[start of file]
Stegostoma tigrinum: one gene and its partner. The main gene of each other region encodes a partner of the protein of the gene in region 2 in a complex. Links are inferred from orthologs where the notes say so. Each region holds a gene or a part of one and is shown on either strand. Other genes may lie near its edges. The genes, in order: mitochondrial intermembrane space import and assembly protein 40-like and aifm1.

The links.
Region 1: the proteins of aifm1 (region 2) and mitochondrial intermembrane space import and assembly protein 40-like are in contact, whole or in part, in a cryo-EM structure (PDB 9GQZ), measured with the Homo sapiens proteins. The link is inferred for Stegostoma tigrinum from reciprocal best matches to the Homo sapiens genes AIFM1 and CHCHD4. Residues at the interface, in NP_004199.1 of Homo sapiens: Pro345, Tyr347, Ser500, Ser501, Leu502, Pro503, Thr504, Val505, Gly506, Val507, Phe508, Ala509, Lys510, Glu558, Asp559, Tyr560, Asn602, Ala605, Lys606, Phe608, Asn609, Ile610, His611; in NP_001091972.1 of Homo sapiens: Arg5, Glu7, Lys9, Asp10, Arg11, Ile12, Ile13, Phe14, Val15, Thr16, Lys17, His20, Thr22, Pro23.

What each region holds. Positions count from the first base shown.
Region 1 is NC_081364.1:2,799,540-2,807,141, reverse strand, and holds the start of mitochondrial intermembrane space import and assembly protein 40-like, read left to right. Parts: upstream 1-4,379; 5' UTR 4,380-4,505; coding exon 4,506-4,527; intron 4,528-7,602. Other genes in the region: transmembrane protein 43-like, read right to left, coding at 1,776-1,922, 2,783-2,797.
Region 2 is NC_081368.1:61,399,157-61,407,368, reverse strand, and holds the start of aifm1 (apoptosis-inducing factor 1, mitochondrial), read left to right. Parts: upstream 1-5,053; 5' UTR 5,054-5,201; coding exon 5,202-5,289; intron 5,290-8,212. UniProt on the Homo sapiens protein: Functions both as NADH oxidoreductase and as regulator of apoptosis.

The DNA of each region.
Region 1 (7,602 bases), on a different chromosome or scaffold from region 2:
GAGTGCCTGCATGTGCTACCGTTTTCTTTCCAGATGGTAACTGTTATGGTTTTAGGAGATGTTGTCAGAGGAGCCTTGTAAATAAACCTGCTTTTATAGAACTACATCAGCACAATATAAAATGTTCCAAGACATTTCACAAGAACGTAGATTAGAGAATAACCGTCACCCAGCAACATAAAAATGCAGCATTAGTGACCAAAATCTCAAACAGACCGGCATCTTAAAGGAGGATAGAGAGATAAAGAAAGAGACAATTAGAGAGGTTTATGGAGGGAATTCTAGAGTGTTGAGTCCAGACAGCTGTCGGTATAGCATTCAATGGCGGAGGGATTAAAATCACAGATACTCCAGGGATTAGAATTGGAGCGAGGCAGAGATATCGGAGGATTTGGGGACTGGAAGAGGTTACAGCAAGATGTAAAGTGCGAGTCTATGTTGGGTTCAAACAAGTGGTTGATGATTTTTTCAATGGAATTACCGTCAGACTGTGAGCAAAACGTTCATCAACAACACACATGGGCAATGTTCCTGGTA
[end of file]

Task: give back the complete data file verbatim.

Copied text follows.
Stegostoma tigrinum: one gene and its partner. The main gene of each other region encodes a partner of the protein of the gene in region 2 in a complex. Links are inferred from orthologs where the notes say so. Each region holds a gene or a part of one and is shown on either strand. Other genes may lie near its edges. The genes, in order: mitochondrial intermembrane space import and assembly protein 40-like and aifm1.

The links.
Region 1: the proteins of aifm1 (region 2) and mitochondrial intermembrane space import and assembly protein 40-like are in contact, whole or in part, in a cryo-EM structure (PDB 9GQZ), measured with the Homo sapiens proteins. The link is inferred for Stegostoma tigrinum from reciprocal best matches to the Homo sapiens genes AIFM1 and CHCHD4. Residues at the interface, in NP_004199.1 of Homo sapiens: Pro345, Tyr347, Ser500, Ser501, Leu502, Pro503, Thr504, Val505, Gly506, Val507, Phe508, Ala509, Lys510, Glu558, Asp559, Tyr560, Asn602, Ala605, Lys606, Phe608, Asn609, Ile610, His611; in NP_001091972.1 of Homo sapiens: Arg5, Glu7, Lys9, Asp10, Arg11, Ile12, Ile13, Phe14, Val15, Thr16, Lys17, His20, Thr22, Pro23.

What each region holds. Positions count from the first base shown.
Region 1 is NC_081364.1:2,799,540-2,807,141, reverse strand, and holds the start of mitochondrial intermembrane space import and assembly protein 40-like, read left to right. Parts: upstream 1-4,379; 5' UTR 4,380-4,505; coding exon 4,506-4,527; intron 4,528-7,602. Other genes in the region: transmembrane protein 43-like, read right to left, coding at 1,776-1,922, 2,783-2,797.
Region 2 is NC_081368.1:61,399,157-61,407,368, reverse strand, and holds the start of aifm1 (apoptosis-inducing factor 1, mitochondrial), read left to right. Parts: upstream 1-5,053; 5' UTR 5,054-5,201; coding exon 5,202-5,289; intron 5,290-8,212. UniProt on the Homo sapiens protein: Functions both as NADH oxidoreductase and as regulator of apoptosis.

The DNA of each region.
Region 1 (7,602 bases), on a different chromosome or scaffold from region 2:
GAGTGCCTGCATGTGCTACCGTTTTCTTTCCAGATGGTAACTGTTATGGTTTTAGGAGATGTTGTCAGAGGAGCCTTGTAAATAAACCTGCTTTTATAGAACTACATCAGCACAATATAAAATGTTCCAAGACATTTCACAAGAACGTAGATTAGAGAATAACCGTCACCCAGCAACATAAAAATGCAGCATTAGTGACCAAAATCTCAAACAGACCGGCATCTTAAAGGAGGATAGAGAGATAAAGAAAGAGACAATTAGAGAGGTTTATGGAGGGAATTCTAGAGTGTTGAGTCCAGACAGCTGTCGGTATAGCATTCAATGGCGGAGGGATTAAAATCACAGATACTCCAGGGATTAGAATTGGAGCGAGGCAGAGATATCGGAGGATTTGGGGACTGGAAGAGGTTACAGCAAGATGTAAAGTGCGAGTCTATGTTGGGTTCAAACAAGTGGTTGATGATTTTTTCAATGGAATTACCGTCAGACTGTGAGCAAAACGTTCATCAACAACACACATGGGCAATGTTCCTGGTA